Anadol became known to the general public because of the installation “Unsupervisioned,” a huge digital screen with an endless flow of images, which was on display at the Museum of Modern Art in New York until October 2023.
For American designer and author Mike Pell, one of the main innovation leaders at Microsoft, works like those by Anadol are good examples of a new approach to graphic computing that Pell calls 4D.
It’s no coincidence that Pell’s most recent book, Visualizing Businesses, released in the United States in August, has a foreword written by Anadol himself, with whom he shares the obsession to simplify life’s most complex things.
Over 200 pages, Pell discusses how AI, data visualisation, and spatial computing will change the way we understand global business. “Businesses are alive, complex; it makes no sense to make decisions based on static representations. However, we insist on using primitive charts to show them,” he wrote in the opening of the book.
He explains that 4D adds the time dimension to 3D. It’s no longer about having a three-dimensional view. The increased computational capacity and AI will make it possible for graphic representations of processes, flows, and results to be observed in deep levels of detail and variables.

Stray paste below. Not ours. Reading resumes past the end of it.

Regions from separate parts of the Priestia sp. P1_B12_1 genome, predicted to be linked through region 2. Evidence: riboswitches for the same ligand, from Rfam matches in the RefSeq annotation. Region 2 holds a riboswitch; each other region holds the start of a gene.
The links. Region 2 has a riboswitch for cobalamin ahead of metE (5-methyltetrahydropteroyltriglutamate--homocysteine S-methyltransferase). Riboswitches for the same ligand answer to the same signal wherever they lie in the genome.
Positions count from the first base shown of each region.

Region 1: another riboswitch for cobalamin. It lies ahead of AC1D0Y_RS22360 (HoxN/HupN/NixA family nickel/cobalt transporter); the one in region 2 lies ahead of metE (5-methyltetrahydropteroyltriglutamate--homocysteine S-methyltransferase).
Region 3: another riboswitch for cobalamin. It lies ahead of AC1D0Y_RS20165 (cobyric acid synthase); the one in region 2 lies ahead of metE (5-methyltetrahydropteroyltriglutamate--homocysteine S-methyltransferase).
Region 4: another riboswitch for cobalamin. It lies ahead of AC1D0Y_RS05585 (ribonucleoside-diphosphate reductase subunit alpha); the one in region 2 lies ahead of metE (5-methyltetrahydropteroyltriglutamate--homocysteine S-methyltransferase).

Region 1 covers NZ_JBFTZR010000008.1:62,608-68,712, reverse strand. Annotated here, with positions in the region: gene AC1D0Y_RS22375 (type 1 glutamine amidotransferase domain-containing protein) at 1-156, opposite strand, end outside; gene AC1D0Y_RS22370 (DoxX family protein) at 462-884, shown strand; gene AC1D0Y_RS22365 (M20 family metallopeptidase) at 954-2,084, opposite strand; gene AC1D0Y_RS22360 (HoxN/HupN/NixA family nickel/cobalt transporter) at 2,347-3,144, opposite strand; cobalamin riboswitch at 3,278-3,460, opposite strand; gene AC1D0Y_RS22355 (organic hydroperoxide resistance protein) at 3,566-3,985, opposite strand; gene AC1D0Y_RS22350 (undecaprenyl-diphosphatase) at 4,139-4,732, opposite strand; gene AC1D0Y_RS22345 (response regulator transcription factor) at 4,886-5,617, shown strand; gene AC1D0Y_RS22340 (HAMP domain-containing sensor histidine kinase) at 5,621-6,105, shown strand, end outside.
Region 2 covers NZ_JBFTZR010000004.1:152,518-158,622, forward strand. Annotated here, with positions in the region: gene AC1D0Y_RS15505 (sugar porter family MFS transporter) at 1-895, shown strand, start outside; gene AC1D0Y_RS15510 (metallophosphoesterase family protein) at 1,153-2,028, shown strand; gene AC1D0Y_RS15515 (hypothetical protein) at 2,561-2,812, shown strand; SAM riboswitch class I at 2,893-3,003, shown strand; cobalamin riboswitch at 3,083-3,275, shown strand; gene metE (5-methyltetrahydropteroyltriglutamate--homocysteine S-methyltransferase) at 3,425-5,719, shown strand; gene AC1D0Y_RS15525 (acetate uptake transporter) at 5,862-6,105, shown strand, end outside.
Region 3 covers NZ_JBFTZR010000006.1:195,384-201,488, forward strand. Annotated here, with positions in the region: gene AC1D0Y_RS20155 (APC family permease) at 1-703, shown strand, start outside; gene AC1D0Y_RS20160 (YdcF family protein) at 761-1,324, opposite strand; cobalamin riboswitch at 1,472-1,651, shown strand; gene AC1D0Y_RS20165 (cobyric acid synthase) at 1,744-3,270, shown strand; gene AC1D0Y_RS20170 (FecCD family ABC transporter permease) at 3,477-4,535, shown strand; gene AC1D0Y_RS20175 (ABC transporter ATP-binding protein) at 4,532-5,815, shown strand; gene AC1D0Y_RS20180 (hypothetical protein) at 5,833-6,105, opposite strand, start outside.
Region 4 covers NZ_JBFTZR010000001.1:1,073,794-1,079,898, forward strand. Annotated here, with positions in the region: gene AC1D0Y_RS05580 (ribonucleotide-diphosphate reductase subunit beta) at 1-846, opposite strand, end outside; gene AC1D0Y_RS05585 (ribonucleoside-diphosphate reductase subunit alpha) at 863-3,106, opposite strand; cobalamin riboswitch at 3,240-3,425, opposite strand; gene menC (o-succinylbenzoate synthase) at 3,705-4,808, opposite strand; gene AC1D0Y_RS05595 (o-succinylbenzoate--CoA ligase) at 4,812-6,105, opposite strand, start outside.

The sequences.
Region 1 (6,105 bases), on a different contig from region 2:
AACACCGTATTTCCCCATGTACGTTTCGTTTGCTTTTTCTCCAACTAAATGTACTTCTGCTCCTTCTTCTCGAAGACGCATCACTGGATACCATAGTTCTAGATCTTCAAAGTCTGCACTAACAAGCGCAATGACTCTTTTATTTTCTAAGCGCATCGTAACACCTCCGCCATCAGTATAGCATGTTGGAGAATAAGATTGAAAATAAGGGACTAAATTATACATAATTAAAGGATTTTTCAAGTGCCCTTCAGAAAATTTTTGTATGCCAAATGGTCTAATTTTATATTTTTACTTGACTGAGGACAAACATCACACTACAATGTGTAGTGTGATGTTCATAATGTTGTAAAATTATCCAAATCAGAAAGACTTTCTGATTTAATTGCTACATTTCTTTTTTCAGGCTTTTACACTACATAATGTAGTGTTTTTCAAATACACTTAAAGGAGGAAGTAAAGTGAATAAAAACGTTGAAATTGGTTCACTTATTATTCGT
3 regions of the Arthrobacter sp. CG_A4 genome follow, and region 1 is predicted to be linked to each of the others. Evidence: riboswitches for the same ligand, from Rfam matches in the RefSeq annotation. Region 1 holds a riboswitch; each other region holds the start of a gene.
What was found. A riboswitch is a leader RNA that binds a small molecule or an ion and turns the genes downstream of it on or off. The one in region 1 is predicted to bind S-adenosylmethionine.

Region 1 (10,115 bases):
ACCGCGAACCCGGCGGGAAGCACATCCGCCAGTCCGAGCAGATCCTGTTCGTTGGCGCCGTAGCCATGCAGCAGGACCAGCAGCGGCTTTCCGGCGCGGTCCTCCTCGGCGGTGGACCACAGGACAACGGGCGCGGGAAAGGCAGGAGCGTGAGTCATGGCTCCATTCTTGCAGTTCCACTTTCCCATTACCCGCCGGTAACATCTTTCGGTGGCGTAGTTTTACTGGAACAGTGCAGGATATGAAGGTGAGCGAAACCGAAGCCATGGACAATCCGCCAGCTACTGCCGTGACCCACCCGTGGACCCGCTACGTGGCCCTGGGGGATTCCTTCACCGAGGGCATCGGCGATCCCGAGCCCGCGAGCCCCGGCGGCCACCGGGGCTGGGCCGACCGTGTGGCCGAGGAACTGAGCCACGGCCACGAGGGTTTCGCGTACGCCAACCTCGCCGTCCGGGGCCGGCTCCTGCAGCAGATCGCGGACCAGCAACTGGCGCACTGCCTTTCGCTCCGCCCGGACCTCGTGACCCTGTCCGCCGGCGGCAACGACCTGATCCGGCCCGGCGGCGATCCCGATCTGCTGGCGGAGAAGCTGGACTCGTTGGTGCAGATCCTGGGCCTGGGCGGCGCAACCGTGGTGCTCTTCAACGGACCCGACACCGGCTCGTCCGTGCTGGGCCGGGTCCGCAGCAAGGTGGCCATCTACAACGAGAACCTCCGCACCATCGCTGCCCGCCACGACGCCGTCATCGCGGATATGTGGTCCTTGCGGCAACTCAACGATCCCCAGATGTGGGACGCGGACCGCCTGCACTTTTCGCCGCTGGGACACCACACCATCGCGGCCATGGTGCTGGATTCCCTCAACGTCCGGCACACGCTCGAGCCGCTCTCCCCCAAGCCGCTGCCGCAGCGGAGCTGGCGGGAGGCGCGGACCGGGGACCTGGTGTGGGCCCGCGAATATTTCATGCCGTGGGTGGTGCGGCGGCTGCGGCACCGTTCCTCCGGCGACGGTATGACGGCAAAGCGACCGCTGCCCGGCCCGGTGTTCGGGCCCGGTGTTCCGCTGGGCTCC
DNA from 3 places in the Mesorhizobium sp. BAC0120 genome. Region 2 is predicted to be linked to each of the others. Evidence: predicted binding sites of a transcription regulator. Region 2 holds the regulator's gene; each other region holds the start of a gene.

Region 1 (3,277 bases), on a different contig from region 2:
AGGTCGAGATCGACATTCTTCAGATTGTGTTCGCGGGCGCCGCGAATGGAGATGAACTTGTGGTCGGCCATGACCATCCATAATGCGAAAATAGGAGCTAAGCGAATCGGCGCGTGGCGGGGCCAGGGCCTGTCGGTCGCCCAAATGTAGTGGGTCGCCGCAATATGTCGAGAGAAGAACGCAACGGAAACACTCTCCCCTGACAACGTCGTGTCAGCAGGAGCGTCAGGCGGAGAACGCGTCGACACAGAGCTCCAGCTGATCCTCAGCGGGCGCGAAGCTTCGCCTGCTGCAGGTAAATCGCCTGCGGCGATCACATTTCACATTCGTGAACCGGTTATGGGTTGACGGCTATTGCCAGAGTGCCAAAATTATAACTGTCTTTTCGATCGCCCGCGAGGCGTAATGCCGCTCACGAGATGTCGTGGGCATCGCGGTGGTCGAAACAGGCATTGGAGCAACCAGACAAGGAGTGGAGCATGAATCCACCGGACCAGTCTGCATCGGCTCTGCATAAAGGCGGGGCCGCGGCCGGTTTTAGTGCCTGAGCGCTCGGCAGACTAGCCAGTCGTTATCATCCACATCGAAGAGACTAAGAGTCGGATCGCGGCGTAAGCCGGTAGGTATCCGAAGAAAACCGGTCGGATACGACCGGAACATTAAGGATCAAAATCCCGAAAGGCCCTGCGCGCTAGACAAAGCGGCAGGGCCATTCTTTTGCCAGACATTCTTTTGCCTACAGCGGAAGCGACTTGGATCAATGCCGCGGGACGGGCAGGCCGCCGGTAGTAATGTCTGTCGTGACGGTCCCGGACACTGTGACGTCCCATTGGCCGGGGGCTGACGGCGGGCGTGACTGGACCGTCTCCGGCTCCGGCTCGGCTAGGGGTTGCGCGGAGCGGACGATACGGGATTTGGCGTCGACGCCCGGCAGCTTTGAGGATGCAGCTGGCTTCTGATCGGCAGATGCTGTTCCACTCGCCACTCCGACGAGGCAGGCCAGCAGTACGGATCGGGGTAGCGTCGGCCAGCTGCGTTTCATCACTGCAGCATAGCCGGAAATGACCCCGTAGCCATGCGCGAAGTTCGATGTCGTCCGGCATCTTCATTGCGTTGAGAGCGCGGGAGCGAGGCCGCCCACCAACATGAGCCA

It will allow for a smooth movement from the future to the past with simple commands, not just by organising historical data but by adding predictions with assertiveness. “This will change the understanding we have of business today,” Pell wrote.
The author lives in Manhattan, near Bryant Park. Pell told me this is just a few metres from the building that, at the beginning of the 20th century, housed the Engineers’ Club, which was frequented by inventors like Tesla, Edison, and Westinghouse.
Pell became famous for leading the creation of the universal PDF format in the 1990s. For 10 years he has been leading the Microsoft Garage, the company’s global innovation programme. In his career, he has worked with interactive data visualisation, interface design, holograms, games, and the metaverse. He has 22 invention patents registered in his name in the United States.
In an interview that began in person in São Paulo during a private UBS Bank event and ended by e-mail, Pell spoke about creativity and the day he met Steve Jobs.
Q: What is Microsoft Garage, and what is your role?
A: It’s a Microsoft innovation programme with a presence in various cities, where employees, clients, and non-governmental organisations bring their ideas, and we help guide them.
I’m an artist first and foremost, but I’ve worked as a technologist, entrepreneur, and in business, marketing, and sales, and my background allows me to understand the nature of innovation and prototyping. At Microsoft, I had the opportunity to work on engineering teams and guide people in hackathons or small groups of creation and entrepreneurship.
Q: How will AI shape the future of business?